In the afternoons - during the daily "late afternoon peck around" - me and Dog#1 sit out front. Me with the hose to spray the hens, and Dog#1 with his hell yeah, are convincing the hennies just to stay over on their side. Now if that only worked for the cardinals. Stupid birds!
Happy Tuesday everyone!
Thankfully the cardinals leave my plants alone so we love seeing them around our house!
I can always tell when a rogue chicken has sneaked into the garden because the mulch is messed up. At first I think "its ok, they didn't do much damage" and then I find more and more little areas that they're destroyed. I don't know how they always know when I've left the gate open! They don't tend to fly over the fence at least. They do stand outside the fence when I'm in there and watch me to see if they will get anything and the rooster tries to corner me when I come out the gate if I haven't given him anything. I also learnt the hard way that a chicken-proof fence is not cattle- proof. First they will lean over and eat everything they can reach, and then they will try to climb over, try stopping a 500 kg beast from climbing over your garden fence.....and then try getting him out without trampling everything! Cattle are now banned from the house yard because they cannot behave. The chickens are mad though, they won't even stay in our yard, we always see them wondering around in our neighbour's paddock, unfortunately they've really taken to free-ranging and there's only so much chicken fencing you want to put up!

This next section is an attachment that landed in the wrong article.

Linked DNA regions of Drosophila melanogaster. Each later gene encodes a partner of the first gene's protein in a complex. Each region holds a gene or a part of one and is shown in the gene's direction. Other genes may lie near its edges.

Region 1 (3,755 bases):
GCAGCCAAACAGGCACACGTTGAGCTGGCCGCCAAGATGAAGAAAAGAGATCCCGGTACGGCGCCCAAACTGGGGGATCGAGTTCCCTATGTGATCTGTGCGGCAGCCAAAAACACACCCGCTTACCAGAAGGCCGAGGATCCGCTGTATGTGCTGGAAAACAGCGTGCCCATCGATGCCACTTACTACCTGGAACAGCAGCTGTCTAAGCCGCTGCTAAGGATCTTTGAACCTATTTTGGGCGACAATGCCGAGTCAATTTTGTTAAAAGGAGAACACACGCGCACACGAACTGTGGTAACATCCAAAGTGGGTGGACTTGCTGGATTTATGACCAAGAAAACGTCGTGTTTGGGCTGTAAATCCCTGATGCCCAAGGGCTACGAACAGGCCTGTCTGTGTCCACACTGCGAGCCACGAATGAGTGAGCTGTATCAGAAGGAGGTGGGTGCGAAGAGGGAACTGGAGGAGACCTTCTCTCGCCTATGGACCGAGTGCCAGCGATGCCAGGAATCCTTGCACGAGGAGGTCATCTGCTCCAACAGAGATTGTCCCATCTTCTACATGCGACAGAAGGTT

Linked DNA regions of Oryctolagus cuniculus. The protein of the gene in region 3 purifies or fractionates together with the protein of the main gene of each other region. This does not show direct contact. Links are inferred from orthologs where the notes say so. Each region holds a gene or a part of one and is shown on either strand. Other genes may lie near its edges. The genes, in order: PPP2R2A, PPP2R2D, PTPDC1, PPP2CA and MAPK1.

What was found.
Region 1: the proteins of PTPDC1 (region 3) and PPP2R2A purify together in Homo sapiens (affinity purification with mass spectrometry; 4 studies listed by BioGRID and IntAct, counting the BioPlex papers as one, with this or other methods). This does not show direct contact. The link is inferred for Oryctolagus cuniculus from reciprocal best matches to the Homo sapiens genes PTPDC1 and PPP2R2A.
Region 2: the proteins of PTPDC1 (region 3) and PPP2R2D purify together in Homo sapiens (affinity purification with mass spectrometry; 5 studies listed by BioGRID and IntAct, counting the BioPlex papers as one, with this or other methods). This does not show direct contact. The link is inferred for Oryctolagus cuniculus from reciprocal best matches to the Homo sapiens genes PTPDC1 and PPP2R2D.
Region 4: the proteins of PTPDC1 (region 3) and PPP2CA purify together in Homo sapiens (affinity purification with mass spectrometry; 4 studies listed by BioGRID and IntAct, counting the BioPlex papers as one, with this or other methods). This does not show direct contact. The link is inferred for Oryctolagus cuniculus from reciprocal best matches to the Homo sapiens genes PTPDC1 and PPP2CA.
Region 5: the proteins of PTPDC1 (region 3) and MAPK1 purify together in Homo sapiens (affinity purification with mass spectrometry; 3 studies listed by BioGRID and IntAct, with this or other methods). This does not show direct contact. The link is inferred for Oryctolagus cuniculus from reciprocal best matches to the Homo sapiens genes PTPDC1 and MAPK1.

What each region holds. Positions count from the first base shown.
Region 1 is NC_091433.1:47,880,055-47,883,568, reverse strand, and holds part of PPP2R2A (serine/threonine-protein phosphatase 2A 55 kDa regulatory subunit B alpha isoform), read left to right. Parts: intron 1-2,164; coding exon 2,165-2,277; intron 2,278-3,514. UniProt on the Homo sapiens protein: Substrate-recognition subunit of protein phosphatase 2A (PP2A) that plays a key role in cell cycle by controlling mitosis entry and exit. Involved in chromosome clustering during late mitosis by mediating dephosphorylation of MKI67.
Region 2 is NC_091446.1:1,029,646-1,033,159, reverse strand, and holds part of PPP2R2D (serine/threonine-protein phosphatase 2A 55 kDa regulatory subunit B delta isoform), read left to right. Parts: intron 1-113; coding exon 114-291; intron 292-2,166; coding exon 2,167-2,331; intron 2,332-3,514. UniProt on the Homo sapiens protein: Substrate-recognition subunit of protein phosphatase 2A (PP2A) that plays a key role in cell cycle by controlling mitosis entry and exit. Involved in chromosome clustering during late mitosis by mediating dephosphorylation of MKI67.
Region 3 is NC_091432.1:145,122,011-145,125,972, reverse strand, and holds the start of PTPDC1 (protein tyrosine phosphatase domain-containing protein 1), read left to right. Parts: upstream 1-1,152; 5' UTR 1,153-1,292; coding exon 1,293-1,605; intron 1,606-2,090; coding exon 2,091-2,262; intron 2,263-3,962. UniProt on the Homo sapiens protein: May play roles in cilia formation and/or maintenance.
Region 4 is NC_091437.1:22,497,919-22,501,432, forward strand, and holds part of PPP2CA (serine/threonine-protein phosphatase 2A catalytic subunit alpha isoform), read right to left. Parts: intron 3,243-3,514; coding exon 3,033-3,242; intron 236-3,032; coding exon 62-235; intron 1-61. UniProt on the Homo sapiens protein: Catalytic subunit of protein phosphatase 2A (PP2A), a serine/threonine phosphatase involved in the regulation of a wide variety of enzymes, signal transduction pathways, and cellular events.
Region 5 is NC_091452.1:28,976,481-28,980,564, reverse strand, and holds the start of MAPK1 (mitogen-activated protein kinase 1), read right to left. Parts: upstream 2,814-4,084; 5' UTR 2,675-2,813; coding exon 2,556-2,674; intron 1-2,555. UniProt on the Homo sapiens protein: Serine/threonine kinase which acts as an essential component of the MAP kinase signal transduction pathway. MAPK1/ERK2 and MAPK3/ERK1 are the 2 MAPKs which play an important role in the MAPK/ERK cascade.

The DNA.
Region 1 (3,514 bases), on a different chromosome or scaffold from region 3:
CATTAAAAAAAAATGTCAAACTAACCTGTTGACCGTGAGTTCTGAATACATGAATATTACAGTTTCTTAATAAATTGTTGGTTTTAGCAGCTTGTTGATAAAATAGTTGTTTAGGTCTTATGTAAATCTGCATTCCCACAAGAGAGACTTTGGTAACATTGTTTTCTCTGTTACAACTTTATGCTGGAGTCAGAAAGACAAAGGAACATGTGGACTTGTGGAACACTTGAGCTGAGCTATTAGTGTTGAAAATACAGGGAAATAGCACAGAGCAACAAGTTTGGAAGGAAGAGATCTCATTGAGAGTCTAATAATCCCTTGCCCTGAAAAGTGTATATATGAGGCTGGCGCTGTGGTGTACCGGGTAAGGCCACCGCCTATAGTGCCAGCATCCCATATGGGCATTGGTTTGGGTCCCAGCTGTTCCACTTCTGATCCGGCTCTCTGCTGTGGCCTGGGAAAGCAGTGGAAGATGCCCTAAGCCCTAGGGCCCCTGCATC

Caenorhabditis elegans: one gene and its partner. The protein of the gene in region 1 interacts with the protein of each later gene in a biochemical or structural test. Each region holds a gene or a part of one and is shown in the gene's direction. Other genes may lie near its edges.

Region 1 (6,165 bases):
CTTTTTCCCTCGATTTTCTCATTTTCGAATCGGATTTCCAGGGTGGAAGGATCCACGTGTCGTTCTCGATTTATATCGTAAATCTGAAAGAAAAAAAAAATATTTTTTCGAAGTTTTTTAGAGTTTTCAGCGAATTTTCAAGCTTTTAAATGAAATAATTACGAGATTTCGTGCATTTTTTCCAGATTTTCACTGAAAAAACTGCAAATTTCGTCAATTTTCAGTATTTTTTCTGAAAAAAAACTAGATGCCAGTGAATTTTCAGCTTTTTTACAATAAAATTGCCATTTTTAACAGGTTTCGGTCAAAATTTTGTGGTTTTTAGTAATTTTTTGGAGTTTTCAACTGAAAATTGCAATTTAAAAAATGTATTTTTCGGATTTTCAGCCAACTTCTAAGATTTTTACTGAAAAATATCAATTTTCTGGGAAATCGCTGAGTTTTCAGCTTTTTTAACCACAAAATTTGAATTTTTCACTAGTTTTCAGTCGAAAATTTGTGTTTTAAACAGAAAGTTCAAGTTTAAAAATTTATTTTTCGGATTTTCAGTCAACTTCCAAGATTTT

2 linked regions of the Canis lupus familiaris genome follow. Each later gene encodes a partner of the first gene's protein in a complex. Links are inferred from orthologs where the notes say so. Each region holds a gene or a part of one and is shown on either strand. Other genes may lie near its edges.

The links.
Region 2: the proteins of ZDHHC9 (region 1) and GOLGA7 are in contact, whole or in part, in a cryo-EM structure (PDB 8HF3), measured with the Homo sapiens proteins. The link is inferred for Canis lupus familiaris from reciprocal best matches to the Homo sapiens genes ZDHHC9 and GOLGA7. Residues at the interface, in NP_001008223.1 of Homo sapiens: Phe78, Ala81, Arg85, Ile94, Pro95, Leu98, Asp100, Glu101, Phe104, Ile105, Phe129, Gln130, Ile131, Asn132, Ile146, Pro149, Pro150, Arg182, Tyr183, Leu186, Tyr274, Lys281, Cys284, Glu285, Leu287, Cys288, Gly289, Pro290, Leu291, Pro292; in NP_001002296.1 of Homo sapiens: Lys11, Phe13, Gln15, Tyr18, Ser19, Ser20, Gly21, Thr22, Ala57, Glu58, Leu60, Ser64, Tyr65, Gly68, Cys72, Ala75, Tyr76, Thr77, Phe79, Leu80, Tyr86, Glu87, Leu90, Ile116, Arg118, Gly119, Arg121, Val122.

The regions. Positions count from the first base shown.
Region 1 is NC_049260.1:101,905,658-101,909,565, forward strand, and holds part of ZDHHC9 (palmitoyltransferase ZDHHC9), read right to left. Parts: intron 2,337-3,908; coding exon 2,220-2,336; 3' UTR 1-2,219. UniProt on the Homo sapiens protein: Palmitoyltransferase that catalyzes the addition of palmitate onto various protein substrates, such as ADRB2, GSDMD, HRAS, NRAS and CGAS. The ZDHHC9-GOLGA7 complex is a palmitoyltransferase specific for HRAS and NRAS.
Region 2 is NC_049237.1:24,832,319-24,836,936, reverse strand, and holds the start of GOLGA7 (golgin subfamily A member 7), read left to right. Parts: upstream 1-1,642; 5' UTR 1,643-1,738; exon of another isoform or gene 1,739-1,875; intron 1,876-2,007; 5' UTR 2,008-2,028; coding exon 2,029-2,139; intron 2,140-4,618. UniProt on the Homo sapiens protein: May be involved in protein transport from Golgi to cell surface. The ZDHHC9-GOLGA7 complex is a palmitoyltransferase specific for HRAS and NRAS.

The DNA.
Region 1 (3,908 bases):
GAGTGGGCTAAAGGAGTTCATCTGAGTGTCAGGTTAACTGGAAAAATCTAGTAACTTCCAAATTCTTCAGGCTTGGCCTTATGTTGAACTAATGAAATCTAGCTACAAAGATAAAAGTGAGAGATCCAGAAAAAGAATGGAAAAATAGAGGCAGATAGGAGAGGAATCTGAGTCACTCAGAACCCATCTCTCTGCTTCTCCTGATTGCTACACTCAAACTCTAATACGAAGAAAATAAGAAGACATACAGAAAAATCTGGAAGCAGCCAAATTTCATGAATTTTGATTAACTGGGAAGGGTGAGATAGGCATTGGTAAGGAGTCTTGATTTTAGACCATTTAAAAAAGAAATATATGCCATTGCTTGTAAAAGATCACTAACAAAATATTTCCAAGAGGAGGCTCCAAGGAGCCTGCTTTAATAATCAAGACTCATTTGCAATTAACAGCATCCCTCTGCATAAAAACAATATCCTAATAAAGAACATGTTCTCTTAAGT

I just keep finding more and more uses for fencing!
That's a clever idea! (The jugs over the new plants.) It's one I'll tuck away should we have any winged pest problems in the future. :)
We don't have any chickens (yet!), but I love reading about what people come up with on their farms. Thank you for posting the pics too. The visuals really help!
Vanessa... stupid cardinals.. sheesh! its like they swarm here on purpose!
hey Farmer Liz! Cows in the garden - that is a problem.. but i'm simply green with envy... I'd love cows. but not in the garden.
Dave - pretty much your #1 farming "must have" is field fence. you can never have enough.
Thanks ReSeason! The jugs are easy to store also - I just stack them on garden stakes.
I have missed reading your blog for some time now.
Your hen deterrent devices look a lot like the cat deterrent ones I built probably 7 years ago now. I made mine out of chicken wire and also covered the ends of the mini "hoop houses." As you can imagine, they were no fun to build out of chicken wire. However, those silly contraptions continue to get used every single year to protect some young, tender growing thing. Sigh.
hi Jade!!! and welcome back! we need to keep the cats out of the garden also. i keep finding..um.. surprises...eeeuuuwwweee.....
mine arent bothering my garden *cross my fingers* yet but that might be because during free range time I set the sprinkler going.. yes i know im evil .. now to keep them out of the flower beds be even better